State Senator and firearm advocate Amanda Chase’s comments advanced a dangerous misunderstanding of the causes of rape.
If you are not carrying a firearm and get raped, you got what was coming to you — at least according to Senator Amanda Chase.
On July 3, the Virginia State Senator for the 11th District engaged in a Facebook argument on her public page, after a discussion on whether women should feel comfortable walking through their neighborhoods or local parks without a concealed-carry weapon.
“It’s those who are naive and unprepared that end [up] raped,” Chase wrote. “Sorry. But I’m not going to be a statistic.”
Chase received immediate backlash, with her post going to Reddit as many accused her of victim-blaming by making a blanket statement that the actions of female rape victims are catalysts for their own attacks. The post has since been deleted.
“A majority of people who are raped are raped by someone they know,” said one Reddit user. “Unfortunately, carrying a weapon in the park simply doesn’t protect folks from the majority of their attackers. It isn’t naive to expect that a friend, family member, or loved one isn’t going to harm you, and having a weapon doesn’t protect those who freeze or shutdown during an attack.”
According to RAINN, eight out of ten rapes are committed by someone known to the victim, while only 19.5 percent of rapes are committed by a stranger. By suggesting that walking around without a firearm could invite rape, Chase not only affirms her own dismissive naivety on the topic, but invalidates the experiences of the majority of rape survivors, which occur with someone we previously trusted, cared for, or even loved.
In response to the backlash, Chase posted a statement on her Facebook page including a video. At no point does she apologize; instead, she clarifies her statement as a means to defend her Second Amendment rights.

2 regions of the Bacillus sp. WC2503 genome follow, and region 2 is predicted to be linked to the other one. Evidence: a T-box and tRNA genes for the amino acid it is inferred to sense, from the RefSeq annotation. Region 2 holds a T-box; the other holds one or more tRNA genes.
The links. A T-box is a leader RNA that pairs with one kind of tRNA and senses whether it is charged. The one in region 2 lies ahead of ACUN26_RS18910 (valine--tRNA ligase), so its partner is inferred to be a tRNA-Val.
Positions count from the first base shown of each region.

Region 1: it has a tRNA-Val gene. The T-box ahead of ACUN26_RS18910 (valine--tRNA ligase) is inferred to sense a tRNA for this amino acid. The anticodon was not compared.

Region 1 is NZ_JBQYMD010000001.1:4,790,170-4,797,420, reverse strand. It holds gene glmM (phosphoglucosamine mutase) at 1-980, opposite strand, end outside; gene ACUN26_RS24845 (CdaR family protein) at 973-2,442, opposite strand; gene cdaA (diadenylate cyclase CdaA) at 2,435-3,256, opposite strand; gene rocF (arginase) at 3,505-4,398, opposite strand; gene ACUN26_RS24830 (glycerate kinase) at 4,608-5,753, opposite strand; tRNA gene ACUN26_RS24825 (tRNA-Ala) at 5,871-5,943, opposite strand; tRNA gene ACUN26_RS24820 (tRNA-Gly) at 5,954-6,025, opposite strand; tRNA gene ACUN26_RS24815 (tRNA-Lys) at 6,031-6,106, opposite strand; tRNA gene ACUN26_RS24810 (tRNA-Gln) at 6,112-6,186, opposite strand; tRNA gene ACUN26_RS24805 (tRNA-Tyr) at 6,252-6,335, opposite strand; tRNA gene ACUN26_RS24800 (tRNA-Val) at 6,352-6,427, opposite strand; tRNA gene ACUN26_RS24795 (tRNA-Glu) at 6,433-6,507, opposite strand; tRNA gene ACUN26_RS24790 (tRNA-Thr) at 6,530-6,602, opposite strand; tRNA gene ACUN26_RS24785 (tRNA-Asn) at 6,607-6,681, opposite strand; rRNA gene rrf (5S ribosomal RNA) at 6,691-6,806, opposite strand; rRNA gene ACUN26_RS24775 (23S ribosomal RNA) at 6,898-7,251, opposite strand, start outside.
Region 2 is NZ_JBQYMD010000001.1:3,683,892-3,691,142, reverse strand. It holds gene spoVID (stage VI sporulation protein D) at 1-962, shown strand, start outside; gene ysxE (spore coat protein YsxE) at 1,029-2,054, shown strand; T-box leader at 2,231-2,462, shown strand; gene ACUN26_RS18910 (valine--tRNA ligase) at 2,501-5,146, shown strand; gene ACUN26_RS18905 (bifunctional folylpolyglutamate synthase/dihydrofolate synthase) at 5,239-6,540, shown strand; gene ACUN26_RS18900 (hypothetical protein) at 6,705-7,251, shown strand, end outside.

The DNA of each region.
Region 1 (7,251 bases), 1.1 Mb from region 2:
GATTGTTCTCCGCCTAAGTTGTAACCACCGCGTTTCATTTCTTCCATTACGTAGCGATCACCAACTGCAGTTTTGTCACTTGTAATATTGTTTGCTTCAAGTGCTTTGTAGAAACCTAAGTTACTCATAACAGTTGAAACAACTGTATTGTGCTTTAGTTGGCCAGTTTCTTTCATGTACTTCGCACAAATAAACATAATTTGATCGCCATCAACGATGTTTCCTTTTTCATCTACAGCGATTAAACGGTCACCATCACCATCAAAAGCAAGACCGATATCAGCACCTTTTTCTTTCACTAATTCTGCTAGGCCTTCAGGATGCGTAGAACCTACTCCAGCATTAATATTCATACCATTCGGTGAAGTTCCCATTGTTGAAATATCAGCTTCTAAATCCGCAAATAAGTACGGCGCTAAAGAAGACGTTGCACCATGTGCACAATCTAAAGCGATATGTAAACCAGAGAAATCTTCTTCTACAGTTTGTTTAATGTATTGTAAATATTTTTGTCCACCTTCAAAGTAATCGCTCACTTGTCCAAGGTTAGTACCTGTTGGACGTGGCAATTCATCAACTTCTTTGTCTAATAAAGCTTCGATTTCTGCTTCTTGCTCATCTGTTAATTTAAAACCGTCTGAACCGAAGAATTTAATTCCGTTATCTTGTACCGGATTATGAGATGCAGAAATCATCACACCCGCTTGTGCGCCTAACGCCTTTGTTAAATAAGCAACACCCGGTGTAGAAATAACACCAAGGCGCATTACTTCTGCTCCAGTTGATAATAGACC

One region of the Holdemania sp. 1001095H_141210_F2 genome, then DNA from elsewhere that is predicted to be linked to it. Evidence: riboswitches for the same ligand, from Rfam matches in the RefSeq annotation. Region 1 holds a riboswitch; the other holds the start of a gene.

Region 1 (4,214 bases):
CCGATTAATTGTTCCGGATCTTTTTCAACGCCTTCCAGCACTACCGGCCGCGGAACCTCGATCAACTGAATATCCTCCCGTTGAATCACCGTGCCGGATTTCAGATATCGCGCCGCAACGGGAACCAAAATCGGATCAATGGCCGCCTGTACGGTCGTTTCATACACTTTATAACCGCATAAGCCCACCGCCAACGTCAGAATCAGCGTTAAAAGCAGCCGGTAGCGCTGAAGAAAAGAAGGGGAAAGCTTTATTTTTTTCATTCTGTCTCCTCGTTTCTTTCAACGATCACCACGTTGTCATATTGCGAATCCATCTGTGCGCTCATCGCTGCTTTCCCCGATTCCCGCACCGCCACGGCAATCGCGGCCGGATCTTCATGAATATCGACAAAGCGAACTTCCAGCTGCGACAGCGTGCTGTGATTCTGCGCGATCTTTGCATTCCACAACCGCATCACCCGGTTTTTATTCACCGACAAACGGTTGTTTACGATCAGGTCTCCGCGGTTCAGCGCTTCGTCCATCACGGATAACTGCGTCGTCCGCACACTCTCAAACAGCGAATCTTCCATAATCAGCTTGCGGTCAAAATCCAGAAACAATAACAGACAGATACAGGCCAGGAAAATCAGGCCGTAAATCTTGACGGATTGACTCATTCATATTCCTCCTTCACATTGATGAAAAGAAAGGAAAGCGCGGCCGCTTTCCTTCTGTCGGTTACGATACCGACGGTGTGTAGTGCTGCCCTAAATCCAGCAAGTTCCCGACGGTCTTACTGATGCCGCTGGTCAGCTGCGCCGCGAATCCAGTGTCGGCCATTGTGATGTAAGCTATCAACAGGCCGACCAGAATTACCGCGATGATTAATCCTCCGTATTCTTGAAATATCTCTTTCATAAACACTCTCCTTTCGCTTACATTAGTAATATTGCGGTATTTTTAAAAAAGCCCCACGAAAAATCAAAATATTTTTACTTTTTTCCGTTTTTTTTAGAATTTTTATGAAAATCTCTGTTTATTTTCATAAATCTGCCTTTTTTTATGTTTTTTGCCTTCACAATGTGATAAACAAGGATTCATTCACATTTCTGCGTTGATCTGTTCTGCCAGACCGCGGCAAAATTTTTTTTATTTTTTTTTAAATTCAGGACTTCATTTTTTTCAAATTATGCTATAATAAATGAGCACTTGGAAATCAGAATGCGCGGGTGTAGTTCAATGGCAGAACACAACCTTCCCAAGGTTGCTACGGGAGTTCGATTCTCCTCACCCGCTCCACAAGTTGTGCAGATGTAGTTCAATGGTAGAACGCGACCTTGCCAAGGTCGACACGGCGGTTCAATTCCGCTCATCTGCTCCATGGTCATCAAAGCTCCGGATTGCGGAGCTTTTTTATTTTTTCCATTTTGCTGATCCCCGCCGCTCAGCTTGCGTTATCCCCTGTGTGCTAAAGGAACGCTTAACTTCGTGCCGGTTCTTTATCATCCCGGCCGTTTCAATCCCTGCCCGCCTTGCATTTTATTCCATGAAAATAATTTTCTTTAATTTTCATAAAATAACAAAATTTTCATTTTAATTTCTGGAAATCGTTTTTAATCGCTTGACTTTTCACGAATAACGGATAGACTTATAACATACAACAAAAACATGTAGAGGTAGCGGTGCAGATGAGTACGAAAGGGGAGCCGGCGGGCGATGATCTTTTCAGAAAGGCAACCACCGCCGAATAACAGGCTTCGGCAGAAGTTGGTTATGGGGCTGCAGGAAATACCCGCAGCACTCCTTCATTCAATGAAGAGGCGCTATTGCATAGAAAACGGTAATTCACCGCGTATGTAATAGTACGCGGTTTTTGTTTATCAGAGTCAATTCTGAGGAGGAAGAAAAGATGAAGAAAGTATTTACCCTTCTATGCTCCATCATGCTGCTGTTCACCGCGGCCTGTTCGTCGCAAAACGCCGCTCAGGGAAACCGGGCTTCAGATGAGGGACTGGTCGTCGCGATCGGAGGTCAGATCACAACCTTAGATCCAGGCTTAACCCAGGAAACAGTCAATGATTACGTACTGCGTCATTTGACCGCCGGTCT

“I am here today because once again the leftist media, the leftist blue Virginia, and the trolls on my Facebook page are taking my words and twisting them into something that is not true,” Chase said. “As many of you all know, I’m a champion for life, I’m a champion for the unborn and for innocent life, and I’m also a champion for our Second Amendment, which I believe protects innocent life. I’m actually a concealed carry permit holder, as many of you all are, and I believe … as a woman who jogs through public parks, that the ability to carry my firearm is important.”
Chase, who previously worked as the campaign manager for fellow provocateur Dave Brat in 2014, failed to clarify or qualify her statement that effectively accused women of facilitating their own rapes.
She went on to urge women to arm themselves as a form of protection. She sympathized with female domestic violence and rape victims, and stated she had been a victim of child abuse.
“I was actually scorned on Facebook by these leftist trolls for actually exercising my Second Amendment right to carry a firearm while I’m running through a public park,” Chase said. “I said it is important for us to be prepared, meaning equipping ourselves for the unexpected.”
However, this is not the first time Chase has been the cause of her own controversy. She established herself as an outspoken, bold politician after her first election win in 2015. In January of this year, she openly carried a .38 caliber firearm in a custom holster during a Senate committee meeting, claiming it was “a deterrent for over-exuberant folks.”
“Certainly, she has made an impression on the General Assembly,” Bob Holsworth, a longtime political analyst in Richmond, said to the Chesterfield Observer. “For a relative newcomer, she has a relative profile that is much higher than you normally see from a new member of the General Assembly.”
In March, Chase openly berated a Capitol Police Officer for not allowing her to park her vehicle in a particular lot. While Chase claimed she had a right to be there, the officer needed proof of permission to fulfill the request.
Officer Ashley Berryman wrote in her police report that Chase became “very rude and irate,” refused to move her vehicle, blocked traffic, used foul language, and called her ugly names.
Chase denied ever doing any of these things, but cited fear for her safety over parking in a lot without police presence, as she had received threats after speaking against the Equal Rights Amendment. In response, Chesterfield Sheriff Karl Leonard withdrew his endorsement for Chase, and criticized a Republican Board of Supervisors candidate for not doing the same.
“A lot of [law enforcement] that I’ve talked to are very dismayed by the manner in which she treated Officer Berryman,” Leonard said. “It just shows a pattern, I believe, of lack of respect for members of law enforcement.”
Chase is up for re-election in November. Her challenger, Amanda Pohl, is a social worker who has worked closely with the Virginia Sexual and Domestic Violence Action Alliance, and is an avid activist for victims of sexual and domestic violence.
Top Photo via Lori Haas/Twitter